In Orlando City’s earliest Major League Soccer days, a match-up against the Columbus Crew was a calendar-circling-worthy event. Last night, as the Lions took on the Crew at Mapfre Stadium, the game felt like just another encounter in the midst of a rough season for Orlando.
In so many ways, it wasn’t meant to be that way at all. For no apparent reason beyond a bit of scheduling and some competitive chippy games, Orlando and Columbus began a minor rivalry. In their first game, on April 18, 2015, Orlando City came into Ohio with a 2-2-2 record including a big win away to the Portland Timbers. The game was tightly contested until Federico Higuaín scored in the 32nd minute and a reactionary foul from Rafael Ramos changed the game, which saw the final score end up 3-0.
The second match-up was in Orlando on May 30. Another red card changed this game, with Michael Parkhurst being sent off in the 16th minute and Kaká scoring from the spot to tie the game at one apiece. Orlando City forever nemesis Kei Kamara found the net in the 61st minute, infamously antagonizing the Iron Lion Firm and Ruckus end of the Citrus Bowl with an “I can’t hear you” celebration. Orlando had the last word as Brazilian Pedro Ribeiro found the back of the net in the 89th minute with a rocket from distance to tie the game.
Two games in, two red cards, seven goals, plenty of controversy, and a ton of personality all contributed to stoking a bit of an early rivalry. Orlando supporters were eager to engage in league-wide banter to prove our legitimacy, while Crew supporters were more than willing to show the new team no hospitality. While these MLS originals weren’t going to offer Orlando City’s team or supporters any quarter, they did in their engagement provide the legitimacy many of us were hoping for. We’d picked a fight with a traditional powerhouse, and they fought back.
I’m always reminded that it was the bitter vitriol of Columbus Crew fans that taught me how to use the block function on Twitter. Interestingly, in the midst of these back-and-forth engagements about the legitimacy of red cards and the relevance of Ohio vs. Florida, I also managed to engage with a lot of Columbus Crew supporters who I still talk to to this day.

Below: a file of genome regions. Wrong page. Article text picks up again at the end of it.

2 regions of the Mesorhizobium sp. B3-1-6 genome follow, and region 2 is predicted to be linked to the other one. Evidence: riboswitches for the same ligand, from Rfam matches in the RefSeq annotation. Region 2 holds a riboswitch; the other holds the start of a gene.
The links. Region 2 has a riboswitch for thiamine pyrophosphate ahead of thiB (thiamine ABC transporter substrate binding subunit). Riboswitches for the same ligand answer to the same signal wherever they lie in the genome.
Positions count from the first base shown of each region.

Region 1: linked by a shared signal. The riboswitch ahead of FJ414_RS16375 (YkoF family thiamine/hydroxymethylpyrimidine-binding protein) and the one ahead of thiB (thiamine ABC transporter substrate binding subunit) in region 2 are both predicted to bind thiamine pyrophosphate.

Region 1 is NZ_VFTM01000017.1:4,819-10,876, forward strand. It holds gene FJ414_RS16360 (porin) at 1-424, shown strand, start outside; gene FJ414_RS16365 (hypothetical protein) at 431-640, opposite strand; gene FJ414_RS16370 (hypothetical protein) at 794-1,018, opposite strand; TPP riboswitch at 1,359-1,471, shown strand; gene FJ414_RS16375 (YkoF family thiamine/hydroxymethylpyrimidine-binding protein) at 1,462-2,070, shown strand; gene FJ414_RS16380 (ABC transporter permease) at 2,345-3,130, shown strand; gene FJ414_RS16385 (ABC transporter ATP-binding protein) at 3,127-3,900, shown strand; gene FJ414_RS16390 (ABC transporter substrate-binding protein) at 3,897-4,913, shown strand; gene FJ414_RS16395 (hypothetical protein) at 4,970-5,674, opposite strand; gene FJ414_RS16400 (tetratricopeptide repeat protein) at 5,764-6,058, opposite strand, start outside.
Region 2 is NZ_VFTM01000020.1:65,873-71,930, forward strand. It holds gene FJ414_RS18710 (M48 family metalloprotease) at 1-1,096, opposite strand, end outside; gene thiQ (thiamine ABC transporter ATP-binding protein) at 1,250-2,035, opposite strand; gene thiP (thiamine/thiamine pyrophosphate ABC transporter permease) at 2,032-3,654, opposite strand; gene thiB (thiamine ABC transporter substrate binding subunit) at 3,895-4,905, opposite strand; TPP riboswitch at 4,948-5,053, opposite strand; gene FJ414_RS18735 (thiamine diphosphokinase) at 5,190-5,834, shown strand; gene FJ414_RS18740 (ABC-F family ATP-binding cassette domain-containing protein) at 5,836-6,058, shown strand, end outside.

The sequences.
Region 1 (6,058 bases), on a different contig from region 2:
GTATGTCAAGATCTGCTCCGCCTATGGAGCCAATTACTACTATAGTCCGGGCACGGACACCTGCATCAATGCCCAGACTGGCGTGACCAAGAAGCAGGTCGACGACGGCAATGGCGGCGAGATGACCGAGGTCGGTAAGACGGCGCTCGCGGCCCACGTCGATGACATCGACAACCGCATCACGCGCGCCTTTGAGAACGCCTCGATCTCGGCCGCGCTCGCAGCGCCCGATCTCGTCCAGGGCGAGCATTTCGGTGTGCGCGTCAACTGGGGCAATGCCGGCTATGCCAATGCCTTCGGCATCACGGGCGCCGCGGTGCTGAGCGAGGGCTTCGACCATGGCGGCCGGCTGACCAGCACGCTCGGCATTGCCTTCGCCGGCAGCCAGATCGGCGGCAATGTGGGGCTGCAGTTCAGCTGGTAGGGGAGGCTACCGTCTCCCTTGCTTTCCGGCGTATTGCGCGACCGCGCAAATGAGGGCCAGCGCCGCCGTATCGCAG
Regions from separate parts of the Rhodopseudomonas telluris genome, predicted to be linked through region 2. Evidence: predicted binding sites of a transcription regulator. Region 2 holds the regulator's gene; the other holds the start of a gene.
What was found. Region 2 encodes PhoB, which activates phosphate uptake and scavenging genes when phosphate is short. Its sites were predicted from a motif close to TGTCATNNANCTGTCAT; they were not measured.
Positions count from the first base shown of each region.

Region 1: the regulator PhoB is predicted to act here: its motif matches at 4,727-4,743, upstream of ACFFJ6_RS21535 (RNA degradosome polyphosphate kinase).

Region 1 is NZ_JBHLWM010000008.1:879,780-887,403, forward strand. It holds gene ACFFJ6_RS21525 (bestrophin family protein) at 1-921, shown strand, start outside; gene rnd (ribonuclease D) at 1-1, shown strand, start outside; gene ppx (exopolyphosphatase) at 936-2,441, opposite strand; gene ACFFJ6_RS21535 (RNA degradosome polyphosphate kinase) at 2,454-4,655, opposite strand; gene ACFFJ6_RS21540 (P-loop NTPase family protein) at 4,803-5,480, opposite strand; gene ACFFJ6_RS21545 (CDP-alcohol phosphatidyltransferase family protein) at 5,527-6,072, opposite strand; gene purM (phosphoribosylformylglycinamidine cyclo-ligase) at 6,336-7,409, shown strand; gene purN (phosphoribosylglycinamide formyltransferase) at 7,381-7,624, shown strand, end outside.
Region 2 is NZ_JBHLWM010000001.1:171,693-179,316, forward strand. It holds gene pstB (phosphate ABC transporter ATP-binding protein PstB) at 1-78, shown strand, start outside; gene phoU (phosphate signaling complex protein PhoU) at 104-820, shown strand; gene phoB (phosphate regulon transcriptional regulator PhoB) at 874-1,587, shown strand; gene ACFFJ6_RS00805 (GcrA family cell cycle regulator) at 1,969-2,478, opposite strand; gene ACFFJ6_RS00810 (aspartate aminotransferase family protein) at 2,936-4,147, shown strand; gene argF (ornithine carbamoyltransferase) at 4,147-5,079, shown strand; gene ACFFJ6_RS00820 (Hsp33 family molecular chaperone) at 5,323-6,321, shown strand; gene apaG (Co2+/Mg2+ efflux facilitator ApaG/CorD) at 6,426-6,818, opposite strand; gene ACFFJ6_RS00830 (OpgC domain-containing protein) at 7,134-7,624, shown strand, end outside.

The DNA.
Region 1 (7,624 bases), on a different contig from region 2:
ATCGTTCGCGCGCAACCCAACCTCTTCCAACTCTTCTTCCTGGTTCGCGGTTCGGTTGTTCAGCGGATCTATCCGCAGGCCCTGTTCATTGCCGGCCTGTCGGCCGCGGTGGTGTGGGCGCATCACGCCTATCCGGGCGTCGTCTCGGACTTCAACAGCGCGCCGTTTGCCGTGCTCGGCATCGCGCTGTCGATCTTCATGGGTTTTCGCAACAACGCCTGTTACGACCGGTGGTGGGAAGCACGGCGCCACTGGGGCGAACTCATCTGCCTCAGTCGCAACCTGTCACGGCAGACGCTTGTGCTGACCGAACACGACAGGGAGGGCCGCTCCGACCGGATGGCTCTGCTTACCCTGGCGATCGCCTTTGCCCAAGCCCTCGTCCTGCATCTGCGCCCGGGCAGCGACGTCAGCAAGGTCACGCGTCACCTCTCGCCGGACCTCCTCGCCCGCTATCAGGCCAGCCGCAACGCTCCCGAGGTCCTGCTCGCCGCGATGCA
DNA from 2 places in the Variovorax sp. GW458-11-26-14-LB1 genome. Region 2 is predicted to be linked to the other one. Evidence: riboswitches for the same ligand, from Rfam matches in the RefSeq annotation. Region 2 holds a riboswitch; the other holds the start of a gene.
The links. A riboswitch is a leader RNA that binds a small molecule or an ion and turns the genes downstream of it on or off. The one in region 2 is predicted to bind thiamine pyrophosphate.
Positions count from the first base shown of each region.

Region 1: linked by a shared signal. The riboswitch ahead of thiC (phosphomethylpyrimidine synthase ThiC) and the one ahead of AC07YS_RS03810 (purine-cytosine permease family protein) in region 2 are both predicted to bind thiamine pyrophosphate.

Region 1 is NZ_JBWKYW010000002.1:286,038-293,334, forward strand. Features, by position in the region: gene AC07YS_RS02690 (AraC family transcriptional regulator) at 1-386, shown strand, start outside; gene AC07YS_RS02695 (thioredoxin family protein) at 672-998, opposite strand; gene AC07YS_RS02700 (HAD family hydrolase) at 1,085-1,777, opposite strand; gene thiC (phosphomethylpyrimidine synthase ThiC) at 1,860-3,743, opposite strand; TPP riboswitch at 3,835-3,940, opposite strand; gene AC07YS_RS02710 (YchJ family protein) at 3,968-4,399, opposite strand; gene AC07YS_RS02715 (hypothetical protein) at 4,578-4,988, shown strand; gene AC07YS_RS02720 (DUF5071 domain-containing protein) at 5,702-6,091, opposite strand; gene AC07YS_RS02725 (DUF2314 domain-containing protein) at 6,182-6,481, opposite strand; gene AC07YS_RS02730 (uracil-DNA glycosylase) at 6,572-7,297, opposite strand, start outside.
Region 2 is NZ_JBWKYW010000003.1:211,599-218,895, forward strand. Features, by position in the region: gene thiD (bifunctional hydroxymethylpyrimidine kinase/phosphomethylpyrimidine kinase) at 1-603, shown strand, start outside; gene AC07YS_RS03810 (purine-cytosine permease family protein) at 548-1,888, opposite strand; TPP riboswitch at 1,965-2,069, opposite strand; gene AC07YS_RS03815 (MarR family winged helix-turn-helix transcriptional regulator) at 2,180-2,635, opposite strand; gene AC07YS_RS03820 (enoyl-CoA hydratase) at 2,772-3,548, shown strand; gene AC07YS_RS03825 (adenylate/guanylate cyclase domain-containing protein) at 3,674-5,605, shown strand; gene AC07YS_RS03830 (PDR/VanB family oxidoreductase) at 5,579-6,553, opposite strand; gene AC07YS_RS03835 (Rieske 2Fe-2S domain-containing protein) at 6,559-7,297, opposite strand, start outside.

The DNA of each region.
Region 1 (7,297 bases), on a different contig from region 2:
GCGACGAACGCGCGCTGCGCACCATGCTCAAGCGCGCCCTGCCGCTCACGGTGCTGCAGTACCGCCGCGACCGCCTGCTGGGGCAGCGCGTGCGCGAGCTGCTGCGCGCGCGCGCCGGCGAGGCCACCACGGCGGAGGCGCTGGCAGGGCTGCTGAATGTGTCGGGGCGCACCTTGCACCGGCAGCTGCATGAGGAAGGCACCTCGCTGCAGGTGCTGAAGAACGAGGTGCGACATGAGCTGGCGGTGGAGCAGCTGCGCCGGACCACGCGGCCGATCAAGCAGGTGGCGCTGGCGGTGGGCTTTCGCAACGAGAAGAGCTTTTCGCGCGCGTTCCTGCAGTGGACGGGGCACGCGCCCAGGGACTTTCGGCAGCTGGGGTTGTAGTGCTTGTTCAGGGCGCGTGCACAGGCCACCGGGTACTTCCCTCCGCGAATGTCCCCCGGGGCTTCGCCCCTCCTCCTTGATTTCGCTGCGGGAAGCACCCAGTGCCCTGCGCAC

The budding rivalry was aided by fate, as Orlando drew the Crew at home in the U.S. Open Cup, winning the third match-up, 2-0 on goals from Kaká and Carlos Rivas.
With a win apiece and one tie, game four felt like a supporter’s must-win. The Lions hadn’t won in four games, and were coming off a 5-3 drubbing in the Bronx from our other potential early rival, New York Ctiy FC. Orlando’s win against the Crew had been chalked up to a “weakened” side for the Open Cup. To win this early rivalry and attempt to get the season back on track, the Aug. 1 meeting felt monumental.
And after an early Higuain goal made it look like it wouldn’t be Orlando’s night, the men in purple started pouring in the goals. Cyle Larin scored twice, while Darwin Cerén, Aurélien Collin, and Cristian Higuita all added one to make the final scoreline 5-2.
I remember walking out of the stadium that night and talking with my friends, thinking that two things were inevitable. First, that the Lions would indeed make the playoffs and second, Orlando would end up playing the Crew at some point. It felt fated at that point.
You know the rest of the story, City missed the playoffs by three points and the Crew went on to finish second in the East and lost in the MLS Cup final to the champion Portland Timbers.
After an interesting set of opening salvos, many of us in Orlando had high hopes of a continued back-and-forth with the Crew. Orlando has struggled against the Ohio team, managing only two ties against now four losses since 2015. The Anthony Precourt mess in Columbus has dampened the enthusiasm from Crew fans as there is a cloud of uncertainty over the team’s proposed move to Austin, TX.
Last night’s heartbreaking 3-2 loss, with a late controversial penalty call for the Crew and rocket goal by Wil Trapp, felt a bit like the games played in 2015. If Orlando City can win some games and make the playoffs, if Columbus can rally to #SaveTheCrew, then maybe this series can ignite again.